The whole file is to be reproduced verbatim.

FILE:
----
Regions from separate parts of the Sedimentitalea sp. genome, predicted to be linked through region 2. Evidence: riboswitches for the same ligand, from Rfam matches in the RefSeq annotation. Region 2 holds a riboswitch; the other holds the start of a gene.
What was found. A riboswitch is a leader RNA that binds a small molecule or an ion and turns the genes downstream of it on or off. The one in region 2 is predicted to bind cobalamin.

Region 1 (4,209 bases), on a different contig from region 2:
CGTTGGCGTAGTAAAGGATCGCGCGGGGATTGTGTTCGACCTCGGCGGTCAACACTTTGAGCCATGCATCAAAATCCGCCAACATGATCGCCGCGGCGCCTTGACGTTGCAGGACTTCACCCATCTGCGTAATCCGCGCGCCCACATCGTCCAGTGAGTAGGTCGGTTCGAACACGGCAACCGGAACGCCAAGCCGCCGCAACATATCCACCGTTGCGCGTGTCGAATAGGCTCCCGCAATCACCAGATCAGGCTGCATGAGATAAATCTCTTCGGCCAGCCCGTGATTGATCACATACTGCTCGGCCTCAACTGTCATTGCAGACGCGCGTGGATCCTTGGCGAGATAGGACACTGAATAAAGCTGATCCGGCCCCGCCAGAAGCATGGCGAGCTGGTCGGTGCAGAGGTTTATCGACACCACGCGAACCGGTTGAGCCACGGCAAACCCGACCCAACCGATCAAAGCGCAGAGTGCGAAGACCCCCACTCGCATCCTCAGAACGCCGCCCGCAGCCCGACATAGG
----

Regions from separate parts of the Sedimentitalea sp. genome, predicted to be linked through region 2. Evidence: riboswitches for the same ligand, from Rfam matches in the RefSeq annotation. Region 2 holds a riboswitch; the other holds the start of a gene.
What was found. A riboswitch is a leader RNA that binds a small molecule or an ion and turns the genes downstream of it on or off. The one in region 2 is predicted to bind cobalamin.

Region 1 (4,209 bases), on a different contig from region 2:
CGTTGGCGTAGTAAAGGATCGCGCGGGGATTGTGTTCGACCTCGGCGGTCAACACTTTGAGCCATGCATCAAAATCCGCCAACATGATCGCCGCGGCGCCTTGACGTTGCAGGACTTCACCCATCTGCGTAATCCGCGCGCCCACATCGTCCAGTGAGTAGGTCGGTTCGAACACGGCAACCGGAACGCCAAGCCGCCGCAACATATCCACCGTTGCGCGTGTCGAATAGGCTCCCGCAATCACCAGATCAGGCTGCATGAGATAAATCTCTTCGGCCAGCCCGTGATTGATCACATACTGCTCGGCCTCAACTGTCATTGCAGACGCGCGTGGATCCTTGGCGAGATAGGACACTGAATAAAGCTGATCCGGCCCCGCCAGAAGCATGGCGAGCTGGTCGGTGCAGAGGTTTATCGACACCACGCGAACCGGTTGAGCCACGGCAAACCCGACCCAACCGATCAAAGCGCAGAGTGCGAAGACCCCCACTCGCATCCTCAGAACGCCGCCCGCAGCCCGACATAGG